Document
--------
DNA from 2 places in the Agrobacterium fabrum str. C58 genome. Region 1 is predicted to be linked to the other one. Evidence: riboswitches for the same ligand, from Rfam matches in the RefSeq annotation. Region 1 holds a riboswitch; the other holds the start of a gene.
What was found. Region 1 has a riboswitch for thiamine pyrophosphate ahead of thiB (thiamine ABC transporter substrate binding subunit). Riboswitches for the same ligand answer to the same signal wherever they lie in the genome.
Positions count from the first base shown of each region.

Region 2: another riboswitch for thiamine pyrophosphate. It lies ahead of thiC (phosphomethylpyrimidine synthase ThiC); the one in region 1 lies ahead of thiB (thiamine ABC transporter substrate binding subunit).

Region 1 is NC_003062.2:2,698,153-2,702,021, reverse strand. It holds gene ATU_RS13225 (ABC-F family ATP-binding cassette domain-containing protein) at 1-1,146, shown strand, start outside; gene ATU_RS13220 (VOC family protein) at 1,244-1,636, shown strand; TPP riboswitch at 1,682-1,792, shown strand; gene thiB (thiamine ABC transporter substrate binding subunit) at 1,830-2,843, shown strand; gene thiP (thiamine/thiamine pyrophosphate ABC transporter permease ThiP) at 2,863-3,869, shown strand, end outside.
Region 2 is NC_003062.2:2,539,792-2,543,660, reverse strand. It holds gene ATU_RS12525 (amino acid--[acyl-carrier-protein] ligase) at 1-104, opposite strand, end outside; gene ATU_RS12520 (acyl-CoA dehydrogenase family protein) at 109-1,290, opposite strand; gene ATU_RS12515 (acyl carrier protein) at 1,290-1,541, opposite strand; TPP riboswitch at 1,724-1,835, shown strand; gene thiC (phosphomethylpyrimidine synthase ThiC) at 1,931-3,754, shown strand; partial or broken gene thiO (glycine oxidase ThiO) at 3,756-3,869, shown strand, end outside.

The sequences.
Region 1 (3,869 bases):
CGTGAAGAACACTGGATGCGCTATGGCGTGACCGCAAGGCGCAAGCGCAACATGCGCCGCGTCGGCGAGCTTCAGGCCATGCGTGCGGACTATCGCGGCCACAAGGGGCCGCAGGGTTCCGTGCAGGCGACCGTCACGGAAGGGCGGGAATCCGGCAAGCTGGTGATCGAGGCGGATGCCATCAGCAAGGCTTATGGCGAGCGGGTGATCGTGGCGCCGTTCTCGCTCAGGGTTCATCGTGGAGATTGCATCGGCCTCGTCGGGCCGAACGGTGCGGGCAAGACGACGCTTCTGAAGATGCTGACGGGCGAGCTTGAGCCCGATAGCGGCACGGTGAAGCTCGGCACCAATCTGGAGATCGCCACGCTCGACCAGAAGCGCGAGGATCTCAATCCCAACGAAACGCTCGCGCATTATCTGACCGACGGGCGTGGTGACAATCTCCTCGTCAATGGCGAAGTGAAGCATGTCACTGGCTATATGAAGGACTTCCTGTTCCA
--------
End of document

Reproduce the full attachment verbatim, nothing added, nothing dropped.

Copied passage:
DNA from 2 places in the Agrobacterium fabrum str. C58 genome. Region 1 is predicted to be linked to the other one. Evidence: riboswitches for the same ligand, from Rfam matches in the RefSeq annotation. Region 1 holds a riboswitch; the other holds the start of a gene.
What was found. Region 1 has a riboswitch for thiamine pyrophosphate ahead of thiB (thiamine ABC transporter substrate binding subunit). Riboswitches for the same ligand answer to the same signal wherever they lie in the genome.
Positions count from the first base shown of each region.

Region 2: another riboswitch for thiamine pyrophosphate. It lies ahead of thiC (phosphomethylpyrimidine synthase ThiC); the one in region 1 lies ahead of thiB (thiamine ABC transporter substrate binding subunit).

Region 1 is NC_003062.2:2,698,153-2,702,021, reverse strand. It holds gene ATU_RS13225 (ABC-F family ATP-binding cassette domain-containing protein) at 1-1,146, shown strand, start outside; gene ATU_RS13220 (VOC family protein) at 1,244-1,636, shown strand; TPP riboswitch at 1,682-1,792, shown strand; gene thiB (thiamine ABC transporter substrate binding subunit) at 1,830-2,843, shown strand; gene thiP (thiamine/thiamine pyrophosphate ABC transporter permease ThiP) at 2,863-3,869, shown strand, end outside.
Region 2 is NC_003062.2:2,539,792-2,543,660, reverse strand. It holds gene ATU_RS12525 (amino acid--[acyl-carrier-protein] ligase) at 1-104, opposite strand, end outside; gene ATU_RS12520 (acyl-CoA dehydrogenase family protein) at 109-1,290, opposite strand; gene ATU_RS12515 (acyl carrier protein) at 1,290-1,541, opposite strand; TPP riboswitch at 1,724-1,835, shown strand; gene thiC (phosphomethylpyrimidine synthase ThiC) at 1,931-3,754, shown strand; partial or broken gene thiO (glycine oxidase ThiO) at 3,756-3,869, shown strand, end outside.

The sequences.
Region 1 (3,869 bases):
CGTGAAGAACACTGGATGCGCTATGGCGTGACCGCAAGGCGCAAGCGCAACATGCGCCGCGTCGGCGAGCTTCAGGCCATGCGTGCGGACTATCGCGGCCACAAGGGGCCGCAGGGTTCCGTGCAGGCGACCGTCACGGAAGGGCGGGAATCCGGCAAGCTGGTGATCGAGGCGGATGCCATCAGCAAGGCTTATGGCGAGCGGGTGATCGTGGCGCCGTTCTCGCTCAGGGTTCATCGTGGAGATTGCATCGGCCTCGTCGGGCCGAACGGTGCGGGCAAGACGACGCTTCTGAAGATGCTGACGGGCGAGCTTGAGCCCGATAGCGGCACGGTGAAGCTCGGCACCAATCTGGAGATCGCCACGCTCGACCAGAAGCGCGAGGATCTCAATCCCAACGAAACGCTCGCGCATTATCTGACCGACGGGCGTGGTGACAATCTCCTCGTCAATGGCGAAGTGAAGCATGTCACTGGCTATATGAAGGACTTCCTGTTCCA